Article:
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The presence of close to 100% large-headed multi-tailed spermatozoa in the ejaculate has been described as a rare phenotype of male infertility with a very poor prognosis. We demonstrated previously that most cases were caused by a homozygous mutation (c.144delC) in the Aurora Kinase C gene (AURKC) leading to the absence or the production of a(More)
We studied seven patients (fetuses/infants) from six unrelated families affected by central core disease (CCD) and presenting with a fetal akinesia syndrome. Two fetuses died before birth (at 31 and 32 weeks) and five infants presented severe symptoms at birth (multiple arthrogryposis, congenital dislocation of the hips, severe hypotonia and hypotrophy,(More)
BACKGROUND Histological anomalies associated with malignant hyperthermia (MH) have been scarcely reported. In some patients susceptible to MH (MHS), central cores have been identified and a genetic association has been proposed, but multiminicore lesions have not been systematically reported. OBJECTIVE To analyze the association between multiminicores and(More)
Owing to the complexity of higher eukaryotic cells, a complete proteome is likely to be very difficult to achieve. However, advantage can be taken of the cell compartmentalization to build organelle proteomes, which can moreover be viewed as specialized tools to study specifically the biology and "physiology" of the target organelle. Within this frame, we(More)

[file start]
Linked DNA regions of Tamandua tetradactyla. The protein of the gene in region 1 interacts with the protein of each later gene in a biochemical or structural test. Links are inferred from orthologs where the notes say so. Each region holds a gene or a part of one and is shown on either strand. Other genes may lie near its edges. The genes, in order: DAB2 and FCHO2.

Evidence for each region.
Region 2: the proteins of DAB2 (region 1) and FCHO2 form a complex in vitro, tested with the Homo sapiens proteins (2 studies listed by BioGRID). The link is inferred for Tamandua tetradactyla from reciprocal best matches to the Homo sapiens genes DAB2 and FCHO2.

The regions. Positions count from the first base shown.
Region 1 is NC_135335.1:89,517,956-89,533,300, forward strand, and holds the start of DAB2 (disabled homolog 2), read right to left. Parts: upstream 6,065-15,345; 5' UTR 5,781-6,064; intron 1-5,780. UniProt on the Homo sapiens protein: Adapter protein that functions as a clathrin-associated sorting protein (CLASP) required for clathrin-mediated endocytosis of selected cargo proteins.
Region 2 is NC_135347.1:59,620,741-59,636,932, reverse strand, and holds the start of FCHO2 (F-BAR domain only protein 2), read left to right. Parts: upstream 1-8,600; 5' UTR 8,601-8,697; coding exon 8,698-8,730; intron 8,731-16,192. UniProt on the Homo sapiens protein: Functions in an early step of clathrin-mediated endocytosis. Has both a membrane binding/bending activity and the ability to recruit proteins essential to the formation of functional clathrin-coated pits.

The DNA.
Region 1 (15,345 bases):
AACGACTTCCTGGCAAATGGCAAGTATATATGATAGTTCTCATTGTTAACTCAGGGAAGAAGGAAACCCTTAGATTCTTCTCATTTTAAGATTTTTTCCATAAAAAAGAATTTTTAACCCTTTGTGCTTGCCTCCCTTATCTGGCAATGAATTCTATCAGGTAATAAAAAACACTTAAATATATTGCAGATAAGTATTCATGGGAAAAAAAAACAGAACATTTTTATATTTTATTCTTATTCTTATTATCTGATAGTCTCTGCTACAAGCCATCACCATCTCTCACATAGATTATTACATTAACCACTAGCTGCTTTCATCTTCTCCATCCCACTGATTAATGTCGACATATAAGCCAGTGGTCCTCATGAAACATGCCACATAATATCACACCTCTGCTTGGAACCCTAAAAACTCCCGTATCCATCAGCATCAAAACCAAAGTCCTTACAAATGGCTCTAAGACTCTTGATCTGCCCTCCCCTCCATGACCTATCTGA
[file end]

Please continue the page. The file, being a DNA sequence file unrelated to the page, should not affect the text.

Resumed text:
Multi-minicore disease is an autosomal recessive congenital myopathy characterized by the presence of multiple, short-length core lesions (minicores) in both muscle fiber types. These lesions being nonspecific and the clinical phenotype being heterogeneous, multi-minicore disease boundaries remain unclear. To identify its genetic basis, we performed a(More)
Neonatal hypotonia is frequently observed with a highly variable clinical presentation. Congenital myopathies that are classically characterized by the presence of structural changes of the muscle fibres such as cores, rods and aggregates have been reported to be occasionally associated with this presentation. However, the identification of the causing(More)
Catecholaminergic polymorphic ventricular tachycardia (CPVT) is an inherited arrhythmogenic disease so far related to mutations in the cardiac ryanodine receptor (RYR2) or the cardiac calsequestrin (CASQ2) genes. Because mutations in RYR2 or in CASQ2 are not retrieved in all CPVT cases, we searched for mutations in the physiological protein partners of RyR2(More)
We have cloned two new triadin isoforms from rat skeletal muscle, Trisk 49 and Trisk 32, which were named according to their theoretical molecular masses (49 and 32 kDa, respectively). Specific antibodies directed against each protein were produced to characterize both new triadins. Both are expressed in adult rat skeletal muscle, and their expression in(More)
BACKGROUND The pathophysiological background of catecholaminergic polymorphic ventricular tachycardia is well understood, but the clinical features of this stress-induced arrhythmic disorder, especially the incidence and risk factors of arrhythmic events, have not been fully ascertained. METHODS AND RESULTS The outcome in 101 catecholaminergic polymorphic(More)
Infertility concerns a minimum of 70 million couples worldwide. An important proportion of cases is believed to have a genetic component, yet few causal genes have been identified so far. In a previous study, we demonstrated that a homozygous mutation (c.144delC) in the Aurora Kinase C (AURKC) gene led to the production of large-headed polyploid(More)